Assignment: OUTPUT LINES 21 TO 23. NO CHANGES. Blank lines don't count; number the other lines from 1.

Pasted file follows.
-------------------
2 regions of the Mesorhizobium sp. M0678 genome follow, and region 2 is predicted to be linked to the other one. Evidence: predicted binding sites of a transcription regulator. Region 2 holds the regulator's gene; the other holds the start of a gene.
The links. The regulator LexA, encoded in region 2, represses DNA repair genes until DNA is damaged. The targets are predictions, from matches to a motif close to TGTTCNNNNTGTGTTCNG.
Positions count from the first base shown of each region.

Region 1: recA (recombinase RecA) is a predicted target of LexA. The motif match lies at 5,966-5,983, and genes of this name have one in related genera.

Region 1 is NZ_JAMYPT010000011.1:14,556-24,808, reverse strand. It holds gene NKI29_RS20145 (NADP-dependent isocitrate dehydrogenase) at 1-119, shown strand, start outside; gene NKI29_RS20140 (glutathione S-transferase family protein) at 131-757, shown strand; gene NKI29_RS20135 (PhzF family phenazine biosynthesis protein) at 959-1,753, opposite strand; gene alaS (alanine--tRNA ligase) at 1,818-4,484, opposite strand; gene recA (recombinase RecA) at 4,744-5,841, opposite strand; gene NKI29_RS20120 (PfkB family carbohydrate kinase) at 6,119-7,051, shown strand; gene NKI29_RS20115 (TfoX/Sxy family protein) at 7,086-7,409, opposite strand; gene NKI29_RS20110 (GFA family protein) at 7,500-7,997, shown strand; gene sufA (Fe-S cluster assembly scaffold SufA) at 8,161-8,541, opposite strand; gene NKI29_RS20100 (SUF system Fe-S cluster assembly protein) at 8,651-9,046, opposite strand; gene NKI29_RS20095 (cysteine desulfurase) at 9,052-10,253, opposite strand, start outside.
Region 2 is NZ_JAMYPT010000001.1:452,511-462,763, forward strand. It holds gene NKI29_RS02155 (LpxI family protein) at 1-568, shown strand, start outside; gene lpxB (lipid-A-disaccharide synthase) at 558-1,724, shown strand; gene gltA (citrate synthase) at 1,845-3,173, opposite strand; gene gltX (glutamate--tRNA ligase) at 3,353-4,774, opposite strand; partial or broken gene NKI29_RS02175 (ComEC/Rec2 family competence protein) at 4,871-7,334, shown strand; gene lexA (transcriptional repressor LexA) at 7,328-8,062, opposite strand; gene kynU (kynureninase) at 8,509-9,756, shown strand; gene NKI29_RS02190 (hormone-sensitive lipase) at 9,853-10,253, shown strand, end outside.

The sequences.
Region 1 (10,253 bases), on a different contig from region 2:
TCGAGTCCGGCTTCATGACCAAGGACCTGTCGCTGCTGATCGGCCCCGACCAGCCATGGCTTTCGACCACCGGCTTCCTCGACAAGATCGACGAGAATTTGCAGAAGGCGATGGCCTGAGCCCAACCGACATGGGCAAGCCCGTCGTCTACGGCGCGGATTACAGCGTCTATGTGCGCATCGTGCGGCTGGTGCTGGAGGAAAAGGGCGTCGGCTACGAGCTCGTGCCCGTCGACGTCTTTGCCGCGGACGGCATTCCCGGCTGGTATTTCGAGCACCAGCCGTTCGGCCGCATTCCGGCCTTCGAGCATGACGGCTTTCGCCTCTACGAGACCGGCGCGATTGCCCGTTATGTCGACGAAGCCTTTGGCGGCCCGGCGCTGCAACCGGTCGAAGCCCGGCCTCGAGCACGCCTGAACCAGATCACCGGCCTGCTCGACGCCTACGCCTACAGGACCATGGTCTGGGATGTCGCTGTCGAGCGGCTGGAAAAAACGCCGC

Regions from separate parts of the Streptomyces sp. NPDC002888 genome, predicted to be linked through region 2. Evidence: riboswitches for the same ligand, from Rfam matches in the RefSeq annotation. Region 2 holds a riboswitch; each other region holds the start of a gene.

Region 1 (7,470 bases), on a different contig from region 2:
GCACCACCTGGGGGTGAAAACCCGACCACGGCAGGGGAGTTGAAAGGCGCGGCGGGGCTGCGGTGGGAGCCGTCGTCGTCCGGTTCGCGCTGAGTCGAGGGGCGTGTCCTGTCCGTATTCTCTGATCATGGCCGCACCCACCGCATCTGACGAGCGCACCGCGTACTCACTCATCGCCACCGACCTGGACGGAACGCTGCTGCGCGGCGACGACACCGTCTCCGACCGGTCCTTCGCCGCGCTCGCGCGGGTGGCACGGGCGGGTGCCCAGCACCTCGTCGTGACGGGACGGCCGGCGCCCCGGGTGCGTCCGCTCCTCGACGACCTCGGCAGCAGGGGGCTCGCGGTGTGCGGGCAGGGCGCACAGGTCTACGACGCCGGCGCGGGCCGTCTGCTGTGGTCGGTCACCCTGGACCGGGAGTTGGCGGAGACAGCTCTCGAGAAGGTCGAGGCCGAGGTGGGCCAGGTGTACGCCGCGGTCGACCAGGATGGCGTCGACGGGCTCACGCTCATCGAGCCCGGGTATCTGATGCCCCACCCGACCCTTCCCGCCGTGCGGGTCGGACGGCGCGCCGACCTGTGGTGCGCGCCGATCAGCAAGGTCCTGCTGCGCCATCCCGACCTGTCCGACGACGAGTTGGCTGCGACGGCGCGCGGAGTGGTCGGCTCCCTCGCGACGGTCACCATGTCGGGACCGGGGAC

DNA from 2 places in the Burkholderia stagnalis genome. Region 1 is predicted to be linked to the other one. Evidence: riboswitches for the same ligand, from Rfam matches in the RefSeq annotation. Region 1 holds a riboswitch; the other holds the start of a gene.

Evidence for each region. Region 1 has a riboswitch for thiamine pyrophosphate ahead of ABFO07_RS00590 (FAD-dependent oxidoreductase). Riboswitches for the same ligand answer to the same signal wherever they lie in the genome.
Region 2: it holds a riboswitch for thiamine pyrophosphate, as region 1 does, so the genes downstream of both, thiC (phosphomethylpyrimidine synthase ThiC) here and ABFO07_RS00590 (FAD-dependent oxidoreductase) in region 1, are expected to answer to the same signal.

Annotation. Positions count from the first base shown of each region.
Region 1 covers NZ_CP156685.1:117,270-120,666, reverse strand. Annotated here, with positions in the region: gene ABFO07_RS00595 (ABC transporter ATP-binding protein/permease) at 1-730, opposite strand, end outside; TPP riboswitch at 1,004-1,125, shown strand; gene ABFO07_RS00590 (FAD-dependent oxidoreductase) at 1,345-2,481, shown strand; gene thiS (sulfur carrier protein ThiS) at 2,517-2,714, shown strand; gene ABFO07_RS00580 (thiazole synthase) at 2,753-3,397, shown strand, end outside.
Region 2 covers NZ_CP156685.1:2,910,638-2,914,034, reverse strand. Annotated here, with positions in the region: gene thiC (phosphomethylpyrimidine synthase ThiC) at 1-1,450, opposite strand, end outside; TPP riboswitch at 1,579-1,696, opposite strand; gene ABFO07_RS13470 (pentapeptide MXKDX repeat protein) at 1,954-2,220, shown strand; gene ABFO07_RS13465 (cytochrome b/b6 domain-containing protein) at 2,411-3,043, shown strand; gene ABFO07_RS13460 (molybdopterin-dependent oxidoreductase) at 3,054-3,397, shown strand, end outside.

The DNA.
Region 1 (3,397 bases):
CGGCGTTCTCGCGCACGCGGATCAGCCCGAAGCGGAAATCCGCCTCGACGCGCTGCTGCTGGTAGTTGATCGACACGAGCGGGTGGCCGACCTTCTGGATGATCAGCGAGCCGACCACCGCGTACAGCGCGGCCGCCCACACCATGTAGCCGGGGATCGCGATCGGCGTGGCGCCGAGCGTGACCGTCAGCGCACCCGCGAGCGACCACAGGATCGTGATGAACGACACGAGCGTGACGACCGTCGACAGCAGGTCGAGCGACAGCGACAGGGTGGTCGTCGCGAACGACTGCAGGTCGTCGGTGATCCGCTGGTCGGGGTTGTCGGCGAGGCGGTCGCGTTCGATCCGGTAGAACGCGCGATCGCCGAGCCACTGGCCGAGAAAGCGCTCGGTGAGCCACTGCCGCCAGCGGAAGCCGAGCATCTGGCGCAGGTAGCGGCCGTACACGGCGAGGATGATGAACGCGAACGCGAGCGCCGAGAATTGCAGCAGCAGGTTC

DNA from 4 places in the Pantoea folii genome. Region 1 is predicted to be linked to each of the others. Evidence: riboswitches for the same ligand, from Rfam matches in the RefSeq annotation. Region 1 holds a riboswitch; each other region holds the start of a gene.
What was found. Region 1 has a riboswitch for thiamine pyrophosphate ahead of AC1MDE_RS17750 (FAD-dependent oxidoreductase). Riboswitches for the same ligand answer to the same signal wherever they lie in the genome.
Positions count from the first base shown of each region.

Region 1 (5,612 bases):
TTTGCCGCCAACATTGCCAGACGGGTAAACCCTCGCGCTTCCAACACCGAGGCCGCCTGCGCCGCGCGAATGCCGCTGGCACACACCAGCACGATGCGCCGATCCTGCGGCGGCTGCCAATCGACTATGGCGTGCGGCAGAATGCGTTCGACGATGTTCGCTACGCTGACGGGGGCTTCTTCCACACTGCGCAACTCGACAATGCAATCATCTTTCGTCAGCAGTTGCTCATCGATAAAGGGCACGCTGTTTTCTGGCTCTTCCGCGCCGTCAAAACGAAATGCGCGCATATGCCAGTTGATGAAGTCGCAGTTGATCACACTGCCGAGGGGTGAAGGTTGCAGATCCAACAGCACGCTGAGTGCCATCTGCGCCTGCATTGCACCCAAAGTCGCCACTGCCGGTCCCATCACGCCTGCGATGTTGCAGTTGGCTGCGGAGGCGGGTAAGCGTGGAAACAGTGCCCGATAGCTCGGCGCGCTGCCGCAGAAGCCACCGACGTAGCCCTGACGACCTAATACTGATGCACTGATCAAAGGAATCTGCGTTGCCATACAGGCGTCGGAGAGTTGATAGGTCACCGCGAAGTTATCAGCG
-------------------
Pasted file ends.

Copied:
CGGCGTTCTCGCGCACGCGGATCAGCCCGAAGCGGAAATCCGCCTCGACGCGCTGCTGCTGGTAGTTGATCGACACGAGCGGGTGGCCGACCTTCTGGATGATCAGCGAGCCGACCACCGCGTACAGCGCGGCCGCCCACACCATGTAGCCGGGGATCGCGATCGGCGTGGCGCCGAGCGTGACCGTCAGCGCACCCGCGAGCGACCACAGGATCGTGATGAACGACACGAGCGTGACGACCGTCGACAGCAGGTCGAGCGACAGCGACAGGGTGGTCGTCGCGAACGACTGCAGGTCGTCGGTGATCCGCTGGTCGGGGTTGTCGGCGAGGCGGTCGCGTTCGATCCGGTAGAACGCGCGATCGCCGAGCCACTGGCCGAGAAAGCGCTCGGTGAGCCACTGCCGCCAGCGGAAGCCGAGCATCTGGCGCAGGTAGCGGCCGTACACGGCGAGGATGATGAACGCGAACGCGAGCGCCGAGAATTGCAGCAGCAGGTTC

DNA from 4 places in the Pantoea folii genome. Region 1 is predicted to be linked to each of the others. Evidence: riboswitches for the same ligand, from Rfam matches in the RefSeq annotation. Region 1 holds a riboswitch; each other region holds the start of a gene.
What was found. Region 1 has a riboswitch for thiamine pyrophosphate ahead of AC1MDE_RS17750 (FAD-dependent oxidoreductase). Riboswitches for the same ligand answer to the same signal wherever they lie in the genome.